After the completion of a PhD in 2005, Mark was appointed the senior research scientist of the Queensland Institute of Medical Research arm of the Human Helminth Vaccine Initiative, a multi-national collaborative effort funded by the Bill and Melinda Gates Foundation to develop recombinant vaccines against the human parasitic worms, Necator americanus and Schistosoma mansoni.

In 2009, Mark was granted an NHMRC training fellowship to study how molecules in parasite secretions and on the parasite surface influence the host-parasite relationship with a view to develop anti-worm vaccines and novel therapies for autoimmune disorders. Mid-way through 2011 Mark completed part of this work at the Institute of Infection and Immunology Research at the University of Edinburgh and is now continuing this research at James Cook University.

  • Mark’s major research focus involves looking at the functions of proteins from human parasites (specifically helminths, or worms) and how these molecules interact with the host immune system.I am particularly interested in understanding these processes in the context of developing vaccines against parasites of third world populations and finding novel therapies for autoimmune disorders such as asthma.
  • 2011 to present - Research Fellow, James Cook University (Cairns, Qld, Australia)
  • 2009 to 2011 - Research Fellow, University of Edinburgh (Edinburgh, UK)
  • 2006 to 2010 - Research Officer, Queensland institute of Medical Research (Brisbane, Qld, Australia)
  • 2001 to 2005 - PhD Student, Queensland institute of Medical Research (Brisbane, Qld, Australia)
Research Disciplines
Socio-Economic Objectives
  • 2011 - Finalist - Australian Museum Eureka Prizes
  • 2010 - Research Australia Griffith University Discovery Award
  • 2009 to 2013 - NHMRC Early Career Training Fellowship

These are the most recent publications associated with this author. To see a detailed profile of all publications stored at JCU, visit ResearchOnline@JCU. Hover over Altmetrics badges to see social impact.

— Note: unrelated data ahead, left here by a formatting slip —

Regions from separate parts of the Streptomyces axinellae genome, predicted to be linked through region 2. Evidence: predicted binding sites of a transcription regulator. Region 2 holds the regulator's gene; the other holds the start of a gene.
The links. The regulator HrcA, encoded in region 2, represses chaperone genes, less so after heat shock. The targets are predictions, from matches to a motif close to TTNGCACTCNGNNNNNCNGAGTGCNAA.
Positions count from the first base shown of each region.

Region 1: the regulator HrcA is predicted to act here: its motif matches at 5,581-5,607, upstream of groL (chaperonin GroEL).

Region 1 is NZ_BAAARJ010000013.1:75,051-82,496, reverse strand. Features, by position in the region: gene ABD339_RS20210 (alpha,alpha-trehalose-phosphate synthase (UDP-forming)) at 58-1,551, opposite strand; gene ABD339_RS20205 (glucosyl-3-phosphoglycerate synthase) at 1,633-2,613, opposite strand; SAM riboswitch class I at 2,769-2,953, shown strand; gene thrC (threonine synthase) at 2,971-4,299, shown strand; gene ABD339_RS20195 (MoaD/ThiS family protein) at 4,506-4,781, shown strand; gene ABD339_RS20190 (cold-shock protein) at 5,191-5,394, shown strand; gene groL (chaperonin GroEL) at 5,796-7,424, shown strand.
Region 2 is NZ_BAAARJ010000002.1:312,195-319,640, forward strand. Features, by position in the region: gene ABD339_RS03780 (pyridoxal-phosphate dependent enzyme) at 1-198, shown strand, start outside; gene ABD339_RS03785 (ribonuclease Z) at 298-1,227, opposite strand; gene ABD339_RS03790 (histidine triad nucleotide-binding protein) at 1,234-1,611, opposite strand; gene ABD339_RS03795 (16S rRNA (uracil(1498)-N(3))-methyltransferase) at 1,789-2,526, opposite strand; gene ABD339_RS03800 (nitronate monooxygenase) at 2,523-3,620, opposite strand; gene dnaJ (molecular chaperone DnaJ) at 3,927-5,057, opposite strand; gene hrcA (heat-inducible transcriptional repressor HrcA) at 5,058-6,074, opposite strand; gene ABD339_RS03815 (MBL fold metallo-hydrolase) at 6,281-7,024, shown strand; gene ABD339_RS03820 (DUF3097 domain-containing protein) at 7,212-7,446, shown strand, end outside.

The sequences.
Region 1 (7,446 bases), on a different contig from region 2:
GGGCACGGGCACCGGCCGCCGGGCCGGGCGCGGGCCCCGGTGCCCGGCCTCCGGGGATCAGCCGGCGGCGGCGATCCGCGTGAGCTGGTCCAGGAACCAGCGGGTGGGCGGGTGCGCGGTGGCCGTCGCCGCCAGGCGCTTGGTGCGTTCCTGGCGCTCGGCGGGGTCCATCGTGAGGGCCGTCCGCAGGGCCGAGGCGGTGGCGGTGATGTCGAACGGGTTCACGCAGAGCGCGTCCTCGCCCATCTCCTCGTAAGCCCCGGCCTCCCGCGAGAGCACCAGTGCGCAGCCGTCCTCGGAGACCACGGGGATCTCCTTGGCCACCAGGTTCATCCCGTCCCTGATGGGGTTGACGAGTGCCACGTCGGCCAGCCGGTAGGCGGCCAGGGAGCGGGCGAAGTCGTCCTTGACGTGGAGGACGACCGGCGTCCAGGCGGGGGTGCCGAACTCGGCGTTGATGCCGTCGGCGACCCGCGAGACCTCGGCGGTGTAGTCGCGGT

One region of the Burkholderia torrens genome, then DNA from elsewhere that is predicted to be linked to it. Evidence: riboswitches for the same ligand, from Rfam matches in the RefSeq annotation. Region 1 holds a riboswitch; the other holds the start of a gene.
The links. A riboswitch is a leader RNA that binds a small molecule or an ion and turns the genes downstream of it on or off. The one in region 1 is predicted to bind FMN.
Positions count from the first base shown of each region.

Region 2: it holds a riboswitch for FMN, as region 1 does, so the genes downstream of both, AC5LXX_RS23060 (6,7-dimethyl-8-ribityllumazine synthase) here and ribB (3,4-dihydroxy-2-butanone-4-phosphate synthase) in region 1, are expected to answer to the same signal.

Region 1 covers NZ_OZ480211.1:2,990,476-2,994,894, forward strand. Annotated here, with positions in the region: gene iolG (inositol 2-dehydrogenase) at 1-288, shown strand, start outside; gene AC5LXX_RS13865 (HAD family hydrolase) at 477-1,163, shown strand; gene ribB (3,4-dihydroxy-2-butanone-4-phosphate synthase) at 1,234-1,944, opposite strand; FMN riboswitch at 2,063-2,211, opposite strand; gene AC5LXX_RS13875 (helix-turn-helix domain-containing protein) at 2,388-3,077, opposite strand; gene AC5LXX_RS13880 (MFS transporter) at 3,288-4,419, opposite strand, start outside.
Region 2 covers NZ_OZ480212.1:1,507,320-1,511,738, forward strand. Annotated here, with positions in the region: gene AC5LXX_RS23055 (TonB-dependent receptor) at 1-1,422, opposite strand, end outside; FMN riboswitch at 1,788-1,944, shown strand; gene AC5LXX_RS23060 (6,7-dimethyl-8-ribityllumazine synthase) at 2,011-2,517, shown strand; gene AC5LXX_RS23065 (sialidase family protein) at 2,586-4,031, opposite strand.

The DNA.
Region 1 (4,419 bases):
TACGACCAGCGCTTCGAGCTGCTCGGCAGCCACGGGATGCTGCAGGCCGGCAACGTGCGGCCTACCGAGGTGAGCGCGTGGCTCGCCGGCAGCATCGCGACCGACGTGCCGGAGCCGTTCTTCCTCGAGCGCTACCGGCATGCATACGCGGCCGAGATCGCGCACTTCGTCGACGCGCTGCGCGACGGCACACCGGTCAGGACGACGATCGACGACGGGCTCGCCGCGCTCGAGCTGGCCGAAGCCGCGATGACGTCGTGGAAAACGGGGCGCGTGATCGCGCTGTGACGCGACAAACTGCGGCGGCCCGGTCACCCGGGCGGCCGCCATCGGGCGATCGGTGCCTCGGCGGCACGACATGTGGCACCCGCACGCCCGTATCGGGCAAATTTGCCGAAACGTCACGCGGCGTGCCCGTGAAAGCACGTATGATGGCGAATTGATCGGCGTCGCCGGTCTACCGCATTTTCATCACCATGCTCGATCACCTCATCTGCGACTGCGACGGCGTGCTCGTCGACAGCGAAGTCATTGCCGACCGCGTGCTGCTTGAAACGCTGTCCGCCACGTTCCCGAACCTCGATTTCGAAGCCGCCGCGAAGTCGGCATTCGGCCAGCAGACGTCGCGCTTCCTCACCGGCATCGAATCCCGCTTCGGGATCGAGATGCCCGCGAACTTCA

Journal Articles
Current Funding

Current and recent Research Funding to JCU is shown by funding source and project.

National Health & Medical Research Council - e-Asia Joint Research Program Funding

Tools to diagnose carcinogenic liver fluke infection

Indicative Funding
$510,337 over 3 years
This program aims to develop molecular tests to diagnose carcinogenic infections with parasitic liver flukes. Throughout Eurasia, ingestion of raw or undercooked fish infected with Opisthorchis species flukes leads to infection, which over decades culminates in fatal liver cancer. Sensitive point-of-care tests to diagnose fluke infection are urgently needed and will be the focus of this proposal.
Alex Loukas and Mark Pearson in collaboration with Javier Sotillo-Gallego, Olga Fedorova, Philip Felgner and Thewarch Laha (Australian Institute of Tropical Health & Medicine, Yale University, University of California and Khon Kaen University)
Liver Fluke; Parisitology; Diagnostic; Carcinogenic infections; OpisThorchis

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These Higher Degree Research projects are either current or by students who have completed their studies within the past 5 years at JCU. Linked titles show theses available within ResearchOnline@JCU.


The map shows research collaborations by institution from the past 7 years.
Note: Map points are indicative of the countries or states that institutions are associated with.

  • 5+ collaborations
  • 4 collaborations
  • 3 collaborations
  • 2 collaborations
  • 1 collaboration
  • Indicates the Tropics (Torrid Zone)

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  • E4.107, Queensland Tropical Health Alliance (Cairns campus)
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